Getting Your Project Charter Right

08/10/20172 Min Read — In Project Management

Beyond the project hard facts of budget, stakeholders, dates, and milestones, your project should have a high-level charter that helps align you with the client and the team with the vision.

This can come from the account manager before PM is making a dent in the project. Or you the PM can create this before the project kicks off but some time after your stakeholder interviews, it will depend on your process. Here are some guiding things to think about and consider adding to your project charter document.

Purpose What Is the Issue to Be Addressed? Provide a high-level statement explaining why this project has been proposed.  What is the need that this project meets?  Is there a business case or value proposition that can be made? Why are we here making the thing? What is the mission? What is the purpose?

Description What Is the Client Asking Us to Do? Describe the specific request from the client. What are they asking us to do in response to the issue/purpose outlined above? Make a website. Make an app. Build an API. Perform a service. Etc

Objectives What Does Success Look Like? Describe the goals and desired outcomes for the project.  This should paint a clear picture of what success looks like for this project. We may choose to include both internal and external objectives. How do we know we are hitting the mark.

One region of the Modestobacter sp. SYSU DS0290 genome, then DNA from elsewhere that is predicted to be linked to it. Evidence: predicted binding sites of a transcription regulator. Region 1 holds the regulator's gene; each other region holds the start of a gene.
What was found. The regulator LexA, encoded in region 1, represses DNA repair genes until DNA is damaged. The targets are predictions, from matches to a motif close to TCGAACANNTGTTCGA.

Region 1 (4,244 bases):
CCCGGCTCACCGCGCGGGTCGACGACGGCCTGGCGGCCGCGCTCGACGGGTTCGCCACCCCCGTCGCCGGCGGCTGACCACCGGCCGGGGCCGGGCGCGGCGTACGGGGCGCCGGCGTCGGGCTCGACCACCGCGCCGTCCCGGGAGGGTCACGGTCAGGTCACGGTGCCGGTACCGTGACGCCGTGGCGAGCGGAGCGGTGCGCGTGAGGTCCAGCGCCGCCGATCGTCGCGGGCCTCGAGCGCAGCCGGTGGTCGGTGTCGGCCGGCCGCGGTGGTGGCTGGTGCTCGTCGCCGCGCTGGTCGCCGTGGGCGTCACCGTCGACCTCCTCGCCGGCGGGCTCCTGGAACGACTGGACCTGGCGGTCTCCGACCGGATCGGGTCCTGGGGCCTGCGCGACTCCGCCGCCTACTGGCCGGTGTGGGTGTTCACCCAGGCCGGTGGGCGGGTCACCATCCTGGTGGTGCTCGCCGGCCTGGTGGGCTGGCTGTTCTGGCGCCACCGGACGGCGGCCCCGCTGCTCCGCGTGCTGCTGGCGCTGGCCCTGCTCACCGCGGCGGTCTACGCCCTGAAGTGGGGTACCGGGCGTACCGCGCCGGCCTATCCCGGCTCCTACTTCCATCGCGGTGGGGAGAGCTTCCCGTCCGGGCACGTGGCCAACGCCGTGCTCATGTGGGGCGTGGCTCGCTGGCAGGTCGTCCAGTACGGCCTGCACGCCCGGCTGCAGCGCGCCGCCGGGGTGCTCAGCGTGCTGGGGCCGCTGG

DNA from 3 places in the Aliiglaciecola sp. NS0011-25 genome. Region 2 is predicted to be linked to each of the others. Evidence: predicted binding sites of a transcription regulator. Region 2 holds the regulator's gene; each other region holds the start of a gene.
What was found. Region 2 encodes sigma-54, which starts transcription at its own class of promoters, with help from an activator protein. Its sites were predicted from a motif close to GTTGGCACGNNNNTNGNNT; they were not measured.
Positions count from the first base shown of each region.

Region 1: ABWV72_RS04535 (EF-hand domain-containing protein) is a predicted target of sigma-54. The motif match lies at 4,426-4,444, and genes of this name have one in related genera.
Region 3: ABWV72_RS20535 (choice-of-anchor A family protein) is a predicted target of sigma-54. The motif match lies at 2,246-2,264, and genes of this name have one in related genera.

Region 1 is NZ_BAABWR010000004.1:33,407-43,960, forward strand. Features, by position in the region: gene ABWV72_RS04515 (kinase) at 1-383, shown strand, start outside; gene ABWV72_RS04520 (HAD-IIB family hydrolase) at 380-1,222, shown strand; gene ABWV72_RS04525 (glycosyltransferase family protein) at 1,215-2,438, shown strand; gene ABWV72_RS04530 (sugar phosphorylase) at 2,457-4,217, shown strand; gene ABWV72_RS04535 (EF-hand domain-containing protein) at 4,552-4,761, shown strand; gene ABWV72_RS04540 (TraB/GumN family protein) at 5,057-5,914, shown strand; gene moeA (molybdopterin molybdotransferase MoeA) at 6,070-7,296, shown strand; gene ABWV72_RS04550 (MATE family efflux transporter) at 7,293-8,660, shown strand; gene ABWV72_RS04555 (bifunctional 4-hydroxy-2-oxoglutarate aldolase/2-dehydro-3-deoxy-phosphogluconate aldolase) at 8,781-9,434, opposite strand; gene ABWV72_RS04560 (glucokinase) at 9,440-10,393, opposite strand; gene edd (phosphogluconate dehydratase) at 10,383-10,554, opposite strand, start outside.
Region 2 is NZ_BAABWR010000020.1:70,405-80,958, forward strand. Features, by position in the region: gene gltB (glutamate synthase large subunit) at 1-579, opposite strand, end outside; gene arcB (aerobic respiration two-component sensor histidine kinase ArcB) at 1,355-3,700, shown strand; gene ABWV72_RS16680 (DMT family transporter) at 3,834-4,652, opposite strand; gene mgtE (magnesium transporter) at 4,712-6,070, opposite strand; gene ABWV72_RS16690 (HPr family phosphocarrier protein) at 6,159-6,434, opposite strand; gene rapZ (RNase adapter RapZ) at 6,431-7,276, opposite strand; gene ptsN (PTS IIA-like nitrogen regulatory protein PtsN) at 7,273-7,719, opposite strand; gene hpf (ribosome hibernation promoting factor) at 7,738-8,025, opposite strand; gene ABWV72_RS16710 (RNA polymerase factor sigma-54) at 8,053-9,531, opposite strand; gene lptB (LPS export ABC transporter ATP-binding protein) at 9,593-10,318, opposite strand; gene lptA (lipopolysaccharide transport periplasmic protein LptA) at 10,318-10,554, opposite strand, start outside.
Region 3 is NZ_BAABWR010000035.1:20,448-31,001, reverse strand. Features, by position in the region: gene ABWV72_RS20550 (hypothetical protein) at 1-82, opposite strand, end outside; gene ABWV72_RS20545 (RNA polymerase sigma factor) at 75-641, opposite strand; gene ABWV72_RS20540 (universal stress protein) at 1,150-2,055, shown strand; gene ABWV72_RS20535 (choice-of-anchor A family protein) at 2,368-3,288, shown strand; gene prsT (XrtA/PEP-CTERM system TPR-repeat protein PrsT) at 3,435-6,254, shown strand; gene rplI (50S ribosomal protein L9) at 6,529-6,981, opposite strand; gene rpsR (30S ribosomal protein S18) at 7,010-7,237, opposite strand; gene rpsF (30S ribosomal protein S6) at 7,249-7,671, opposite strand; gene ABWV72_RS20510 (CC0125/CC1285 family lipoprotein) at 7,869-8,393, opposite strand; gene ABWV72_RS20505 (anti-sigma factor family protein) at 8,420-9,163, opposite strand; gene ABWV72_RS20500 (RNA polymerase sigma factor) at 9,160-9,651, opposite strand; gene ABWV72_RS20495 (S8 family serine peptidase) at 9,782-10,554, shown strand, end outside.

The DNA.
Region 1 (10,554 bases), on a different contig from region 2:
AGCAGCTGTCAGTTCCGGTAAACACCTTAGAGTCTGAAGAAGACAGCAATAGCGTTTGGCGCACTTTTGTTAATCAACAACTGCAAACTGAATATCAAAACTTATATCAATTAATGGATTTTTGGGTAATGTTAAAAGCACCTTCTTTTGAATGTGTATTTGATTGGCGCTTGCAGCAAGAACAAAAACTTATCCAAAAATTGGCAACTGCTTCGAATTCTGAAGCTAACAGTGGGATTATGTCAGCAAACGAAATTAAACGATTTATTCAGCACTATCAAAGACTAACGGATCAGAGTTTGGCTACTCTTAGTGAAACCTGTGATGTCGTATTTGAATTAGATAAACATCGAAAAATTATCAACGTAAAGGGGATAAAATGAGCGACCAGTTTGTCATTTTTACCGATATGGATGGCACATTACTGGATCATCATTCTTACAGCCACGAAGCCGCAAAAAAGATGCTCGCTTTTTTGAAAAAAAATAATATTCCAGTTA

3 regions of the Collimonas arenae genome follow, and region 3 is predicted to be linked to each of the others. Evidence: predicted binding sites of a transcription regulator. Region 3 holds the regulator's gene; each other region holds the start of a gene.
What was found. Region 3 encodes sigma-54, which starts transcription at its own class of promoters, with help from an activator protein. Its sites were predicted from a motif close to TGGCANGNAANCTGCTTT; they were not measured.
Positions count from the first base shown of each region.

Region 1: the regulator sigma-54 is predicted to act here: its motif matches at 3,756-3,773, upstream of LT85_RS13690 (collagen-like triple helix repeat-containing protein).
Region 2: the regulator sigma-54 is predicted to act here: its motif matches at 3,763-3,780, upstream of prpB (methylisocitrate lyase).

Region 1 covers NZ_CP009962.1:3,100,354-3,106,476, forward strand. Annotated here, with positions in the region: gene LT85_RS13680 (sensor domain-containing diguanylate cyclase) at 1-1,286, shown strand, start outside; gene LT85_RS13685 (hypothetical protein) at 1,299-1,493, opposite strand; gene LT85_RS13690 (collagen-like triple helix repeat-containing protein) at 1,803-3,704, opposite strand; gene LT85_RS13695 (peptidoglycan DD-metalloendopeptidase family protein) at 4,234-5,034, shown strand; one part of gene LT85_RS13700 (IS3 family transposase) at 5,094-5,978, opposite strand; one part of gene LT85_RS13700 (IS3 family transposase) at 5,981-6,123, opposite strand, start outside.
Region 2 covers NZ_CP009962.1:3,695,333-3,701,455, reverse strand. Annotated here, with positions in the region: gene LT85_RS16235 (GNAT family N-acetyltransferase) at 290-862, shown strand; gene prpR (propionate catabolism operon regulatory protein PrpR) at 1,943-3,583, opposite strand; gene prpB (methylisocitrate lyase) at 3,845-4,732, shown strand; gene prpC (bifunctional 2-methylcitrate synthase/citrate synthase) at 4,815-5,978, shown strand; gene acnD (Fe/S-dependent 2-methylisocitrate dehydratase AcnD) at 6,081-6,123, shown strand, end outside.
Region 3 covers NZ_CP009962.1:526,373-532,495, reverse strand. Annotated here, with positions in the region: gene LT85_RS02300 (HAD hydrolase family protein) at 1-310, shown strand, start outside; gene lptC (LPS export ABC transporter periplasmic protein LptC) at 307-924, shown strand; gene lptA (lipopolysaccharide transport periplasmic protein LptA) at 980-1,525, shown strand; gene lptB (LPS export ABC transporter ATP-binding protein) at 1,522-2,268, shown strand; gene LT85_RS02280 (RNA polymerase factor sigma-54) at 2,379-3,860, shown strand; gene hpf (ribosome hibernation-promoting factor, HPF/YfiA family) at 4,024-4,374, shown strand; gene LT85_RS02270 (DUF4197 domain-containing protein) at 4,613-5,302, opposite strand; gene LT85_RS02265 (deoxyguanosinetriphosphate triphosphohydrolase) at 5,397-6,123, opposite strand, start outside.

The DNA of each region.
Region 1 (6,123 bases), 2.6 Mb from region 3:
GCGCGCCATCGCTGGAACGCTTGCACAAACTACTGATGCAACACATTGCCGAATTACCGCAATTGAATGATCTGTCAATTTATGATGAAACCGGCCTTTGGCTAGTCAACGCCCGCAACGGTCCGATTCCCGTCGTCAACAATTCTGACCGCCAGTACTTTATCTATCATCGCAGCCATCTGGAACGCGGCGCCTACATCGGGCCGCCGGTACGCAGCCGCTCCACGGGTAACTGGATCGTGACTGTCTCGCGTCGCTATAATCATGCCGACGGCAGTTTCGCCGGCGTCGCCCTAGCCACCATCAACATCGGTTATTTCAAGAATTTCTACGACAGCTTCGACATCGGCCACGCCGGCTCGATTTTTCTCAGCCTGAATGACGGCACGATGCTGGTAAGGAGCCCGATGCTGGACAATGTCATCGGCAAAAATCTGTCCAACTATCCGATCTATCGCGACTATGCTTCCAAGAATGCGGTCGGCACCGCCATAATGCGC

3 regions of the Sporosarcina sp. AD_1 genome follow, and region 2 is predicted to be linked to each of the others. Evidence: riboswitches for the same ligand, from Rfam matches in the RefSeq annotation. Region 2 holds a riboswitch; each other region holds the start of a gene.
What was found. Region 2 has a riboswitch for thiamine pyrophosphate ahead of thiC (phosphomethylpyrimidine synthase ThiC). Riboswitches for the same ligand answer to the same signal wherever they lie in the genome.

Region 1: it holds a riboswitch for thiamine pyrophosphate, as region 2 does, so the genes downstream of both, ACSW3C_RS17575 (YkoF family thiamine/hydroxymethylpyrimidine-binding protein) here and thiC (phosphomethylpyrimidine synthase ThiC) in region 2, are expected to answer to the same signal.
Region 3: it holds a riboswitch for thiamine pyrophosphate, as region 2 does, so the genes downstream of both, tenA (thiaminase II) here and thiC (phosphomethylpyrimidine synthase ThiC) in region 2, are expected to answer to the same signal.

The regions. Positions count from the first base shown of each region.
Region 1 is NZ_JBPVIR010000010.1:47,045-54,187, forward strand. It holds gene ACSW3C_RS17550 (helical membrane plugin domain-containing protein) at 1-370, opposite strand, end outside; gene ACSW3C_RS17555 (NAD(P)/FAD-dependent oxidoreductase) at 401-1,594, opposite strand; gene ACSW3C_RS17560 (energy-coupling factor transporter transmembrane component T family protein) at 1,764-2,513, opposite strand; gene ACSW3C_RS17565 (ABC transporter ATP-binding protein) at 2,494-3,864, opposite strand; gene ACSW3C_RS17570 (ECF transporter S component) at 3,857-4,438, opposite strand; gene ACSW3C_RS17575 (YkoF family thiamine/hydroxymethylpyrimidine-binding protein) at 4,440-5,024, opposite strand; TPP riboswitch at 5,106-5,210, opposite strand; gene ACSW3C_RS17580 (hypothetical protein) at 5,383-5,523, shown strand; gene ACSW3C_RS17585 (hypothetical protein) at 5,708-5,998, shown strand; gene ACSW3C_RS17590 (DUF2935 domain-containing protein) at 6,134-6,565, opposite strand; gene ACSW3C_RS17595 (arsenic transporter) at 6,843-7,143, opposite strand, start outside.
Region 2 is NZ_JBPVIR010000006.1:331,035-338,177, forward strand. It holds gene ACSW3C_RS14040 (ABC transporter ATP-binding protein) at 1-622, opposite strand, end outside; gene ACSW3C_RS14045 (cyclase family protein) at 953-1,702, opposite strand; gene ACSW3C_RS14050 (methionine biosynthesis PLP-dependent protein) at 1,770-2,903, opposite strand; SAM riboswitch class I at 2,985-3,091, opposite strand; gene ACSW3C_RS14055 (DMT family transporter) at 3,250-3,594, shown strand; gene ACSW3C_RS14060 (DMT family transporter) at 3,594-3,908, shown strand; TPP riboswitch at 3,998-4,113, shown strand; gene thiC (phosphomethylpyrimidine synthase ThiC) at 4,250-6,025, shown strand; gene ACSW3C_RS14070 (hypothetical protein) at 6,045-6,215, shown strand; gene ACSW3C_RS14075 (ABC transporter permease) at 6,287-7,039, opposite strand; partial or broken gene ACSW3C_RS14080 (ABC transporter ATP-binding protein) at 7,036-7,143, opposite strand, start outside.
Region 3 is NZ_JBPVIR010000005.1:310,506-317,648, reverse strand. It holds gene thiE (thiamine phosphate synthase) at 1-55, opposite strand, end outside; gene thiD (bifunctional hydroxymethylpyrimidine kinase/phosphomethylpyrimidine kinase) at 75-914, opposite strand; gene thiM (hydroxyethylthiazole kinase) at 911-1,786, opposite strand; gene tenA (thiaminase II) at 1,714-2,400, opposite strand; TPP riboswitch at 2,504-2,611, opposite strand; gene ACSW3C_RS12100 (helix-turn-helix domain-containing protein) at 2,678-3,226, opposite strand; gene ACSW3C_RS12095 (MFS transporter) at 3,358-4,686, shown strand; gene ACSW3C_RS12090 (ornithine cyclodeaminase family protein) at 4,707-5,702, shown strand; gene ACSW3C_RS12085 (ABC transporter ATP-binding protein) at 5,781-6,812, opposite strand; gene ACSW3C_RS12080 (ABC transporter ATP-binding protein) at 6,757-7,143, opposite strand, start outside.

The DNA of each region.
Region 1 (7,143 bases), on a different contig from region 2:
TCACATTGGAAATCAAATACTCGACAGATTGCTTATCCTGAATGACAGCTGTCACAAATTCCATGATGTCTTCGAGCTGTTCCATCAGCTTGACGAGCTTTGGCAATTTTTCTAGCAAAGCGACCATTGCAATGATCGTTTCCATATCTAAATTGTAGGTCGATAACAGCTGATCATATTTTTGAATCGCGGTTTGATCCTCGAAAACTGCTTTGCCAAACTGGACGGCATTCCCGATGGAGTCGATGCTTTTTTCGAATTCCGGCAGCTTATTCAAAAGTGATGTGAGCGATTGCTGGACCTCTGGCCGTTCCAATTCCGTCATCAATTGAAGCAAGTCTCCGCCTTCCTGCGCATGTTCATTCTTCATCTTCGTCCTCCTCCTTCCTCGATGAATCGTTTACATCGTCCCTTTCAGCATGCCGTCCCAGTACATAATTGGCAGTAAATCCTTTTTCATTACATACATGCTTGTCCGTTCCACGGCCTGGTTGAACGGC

Deliverables What Will Be Given to the Clients? Deliverables are quantifiable goods or services that are provided to the client upon completion of a project or phase.  A deliverable may be tangible or intangible. Are we sharing credentials to a resource, are we submitting a patch. Are we handing off any artifacts?

Activities What Does the Work Look Like? Provide a list of work streams, work packages and/or specific activities that might be included in the project plan. A design phase, a pm resource, a dev track, release management, quality services, on-site, offsite, coding, partnering, meeting, what is going on or happening.

Requirements What Are the Constraints & Assumptions List all known project requirements, assumptions, and constraints.  Requirements should map to specific deliverables. This is meant to be at a very high level.

Risks What Unforeseen Events May Impact the Project? Record all known high level risks A risk is an unforeseen event that may impact a project.  A risk may have either positive or negative consequences. Consider budget, scope, timeline, quality. You must identify some risks, none identified is a big red flag.

Scope What Are the Key Elements? Define what is and is NOT in scope. Keep it high level. Draw boundaries. Manage the large expectations. Explicitly call out Phase 2 items that have already been identified.

Dependencies What Known Items May Impact the Project? Record all known high-level risks that are based on known dependencies, eg: pending design, an in-flight backend for a front end project, etc.